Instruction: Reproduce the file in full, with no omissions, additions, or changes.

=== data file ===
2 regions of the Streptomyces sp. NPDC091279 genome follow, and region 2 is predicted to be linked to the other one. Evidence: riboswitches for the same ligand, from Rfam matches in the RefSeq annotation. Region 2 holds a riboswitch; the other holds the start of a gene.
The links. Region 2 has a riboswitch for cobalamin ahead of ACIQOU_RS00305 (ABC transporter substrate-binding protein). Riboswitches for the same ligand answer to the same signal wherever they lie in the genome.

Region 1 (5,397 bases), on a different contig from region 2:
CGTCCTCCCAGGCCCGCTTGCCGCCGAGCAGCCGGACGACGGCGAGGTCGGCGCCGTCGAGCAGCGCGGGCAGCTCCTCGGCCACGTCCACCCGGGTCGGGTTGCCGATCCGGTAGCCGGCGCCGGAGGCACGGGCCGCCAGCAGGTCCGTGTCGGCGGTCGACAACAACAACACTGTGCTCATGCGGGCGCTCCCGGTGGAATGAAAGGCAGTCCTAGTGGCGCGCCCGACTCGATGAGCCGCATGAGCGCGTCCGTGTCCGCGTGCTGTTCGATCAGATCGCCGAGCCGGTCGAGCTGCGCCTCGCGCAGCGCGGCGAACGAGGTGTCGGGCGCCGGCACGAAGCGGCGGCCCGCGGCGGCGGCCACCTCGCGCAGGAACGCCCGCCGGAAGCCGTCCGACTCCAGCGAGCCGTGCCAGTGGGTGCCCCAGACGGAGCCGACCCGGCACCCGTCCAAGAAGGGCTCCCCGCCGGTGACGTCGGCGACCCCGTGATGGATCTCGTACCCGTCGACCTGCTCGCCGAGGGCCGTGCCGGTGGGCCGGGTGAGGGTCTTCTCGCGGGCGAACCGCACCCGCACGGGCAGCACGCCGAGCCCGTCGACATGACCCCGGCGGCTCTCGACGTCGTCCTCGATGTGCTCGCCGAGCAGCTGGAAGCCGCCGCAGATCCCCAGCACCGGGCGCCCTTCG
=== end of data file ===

2 regions of the Streptomyces sp. NPDC091279 genome follow, and region 2 is predicted to be linked to the other one. Evidence: riboswitches for the same ligand, from Rfam matches in the RefSeq annotation. Region 2 holds a riboswitch; the other holds the start of a gene.
The links. Region 2 has a riboswitch for cobalamin ahead of ACIQOU_RS00305 (ABC transporter substrate-binding protein). Riboswitches for the same ligand answer to the same signal wherever they lie in the genome.

Region 1 (5,397 bases), on a different contig from region 2:
CGTCCTCCCAGGCCCGCTTGCCGCCGAGCAGCCGGACGACGGCGAGGTCGGCGCCGTCGAGCAGCGCGGGCAGCTCCTCGGCCACGTCCACCCGGGTCGGGTTGCCGATCCGGTAGCCGGCGCCGGAGGCACGGGCCGCCAGCAGGTCCGTGTCGGCGGTCGACAACAACAACACTGTGCTCATGCGGGCGCTCCCGGTGGAATGAAAGGCAGTCCTAGTGGCGCGCCCGACTCGATGAGCCGCATGAGCGCGTCCGTGTCCGCGTGCTGTTCGATCAGATCGCCGAGCCGGTCGAGCTGCGCCTCGCGCAGCGCGGCGAACGAGGTGTCGGGCGCCGGCACGAAGCGGCGGCCCGCGGCGGCGGCCACCTCGCGCAGGAACGCCCGCCGGAAGCCGTCCGACTCCAGCGAGCCGTGCCAGTGGGTGCCCCAGACGGAGCCGACCCGGCACCCGTCCAAGAAGGGCTCCCCGCCGGTGACGTCGGCGACCCCGTGATGGATCTCGTACCCGTCGACCTGCTCGCCGAGGGCCGTGCCGGTGGGCCGGGTGAGGGTCTTCTCGCGGGCGAACCGCACCCGCACGGGCAGCACGCCGAGCCCGTCGACATGACCCCGGCGGCTCTCGACGTCGTCCTCGATGTGCTCGCCGAGCAGCTGGAAGCCGCCGCAGATCCCCAGCACCGGGCGCCCTTCG